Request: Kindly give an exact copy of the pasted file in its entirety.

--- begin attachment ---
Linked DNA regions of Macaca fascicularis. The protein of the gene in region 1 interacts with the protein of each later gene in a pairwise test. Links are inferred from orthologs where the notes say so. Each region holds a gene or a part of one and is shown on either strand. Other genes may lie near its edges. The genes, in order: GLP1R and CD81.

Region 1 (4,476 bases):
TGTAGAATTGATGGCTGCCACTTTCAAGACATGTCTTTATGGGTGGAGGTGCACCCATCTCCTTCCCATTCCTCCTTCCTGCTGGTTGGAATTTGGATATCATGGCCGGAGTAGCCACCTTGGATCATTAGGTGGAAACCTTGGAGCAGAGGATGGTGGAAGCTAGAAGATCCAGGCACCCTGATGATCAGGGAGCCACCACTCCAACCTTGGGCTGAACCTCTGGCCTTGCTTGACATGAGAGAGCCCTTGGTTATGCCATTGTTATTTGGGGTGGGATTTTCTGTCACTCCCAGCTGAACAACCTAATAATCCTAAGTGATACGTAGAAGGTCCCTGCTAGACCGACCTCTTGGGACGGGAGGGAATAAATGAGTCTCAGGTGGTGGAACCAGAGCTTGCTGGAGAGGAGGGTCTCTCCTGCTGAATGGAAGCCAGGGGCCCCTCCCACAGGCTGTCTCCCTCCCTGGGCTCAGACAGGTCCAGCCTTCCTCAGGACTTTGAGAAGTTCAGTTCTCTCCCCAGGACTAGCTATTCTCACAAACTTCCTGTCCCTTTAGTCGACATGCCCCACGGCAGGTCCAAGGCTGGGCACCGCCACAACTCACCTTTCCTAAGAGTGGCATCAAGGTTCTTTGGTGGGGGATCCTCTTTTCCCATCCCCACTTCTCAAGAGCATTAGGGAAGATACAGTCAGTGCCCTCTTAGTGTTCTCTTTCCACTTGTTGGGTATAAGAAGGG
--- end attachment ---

Linked DNA regions of Macaca fascicularis. The protein of the gene in region 1 interacts with the protein of each later gene in a pairwise test. Links are inferred from orthologs where the notes say so. Each region holds a gene or a part of one and is shown on either strand. Other genes may lie near its edges. The genes, in order: GLP1R and CD81.

Region 1 (4,476 bases):
TGTAGAATTGATGGCTGCCACTTTCAAGACATGTCTTTATGGGTGGAGGTGCACCCATCTCCTTCCCATTCCTCCTTCCTGCTGGTTGGAATTTGGATATCATGGCCGGAGTAGCCACCTTGGATCATTAGGTGGAAACCTTGGAGCAGAGGATGGTGGAAGCTAGAAGATCCAGGCACCCTGATGATCAGGGAGCCACCACTCCAACCTTGGGCTGAACCTCTGGCCTTGCTTGACATGAGAGAGCCCTTGGTTATGCCATTGTTATTTGGGGTGGGATTTTCTGTCACTCCCAGCTGAACAACCTAATAATCCTAAGTGATACGTAGAAGGTCCCTGCTAGACCGACCTCTTGGGACGGGAGGGAATAAATGAGTCTCAGGTGGTGGAACCAGAGCTTGCTGGAGAGGAGGGTCTCTCCTGCTGAATGGAAGCCAGGGGCCCCTCCCACAGGCTGTCTCCCTCCCTGGGCTCAGACAGGTCCAGCCTTCCTCAGGACTTTGAGAAGTTCAGTTCTCTCCCCAGGACTAGCTATTCTCACAAACTTCCTGTCCCTTTAGTCGACATGCCCCACGGCAGGTCCAAGGCTGGGCACCGCCACAACTCACCTTTCCTAAGAGTGGCATCAAGGTTCTTTGGTGGGGGATCCTCTTTTCCCATCCCCACTTCTCAAGAGCATTAGGGAAGATACAGTCAGTGCCCTCTTAGTGTTCTCTTTCCACTTGTTGGGTATAAGAAGGG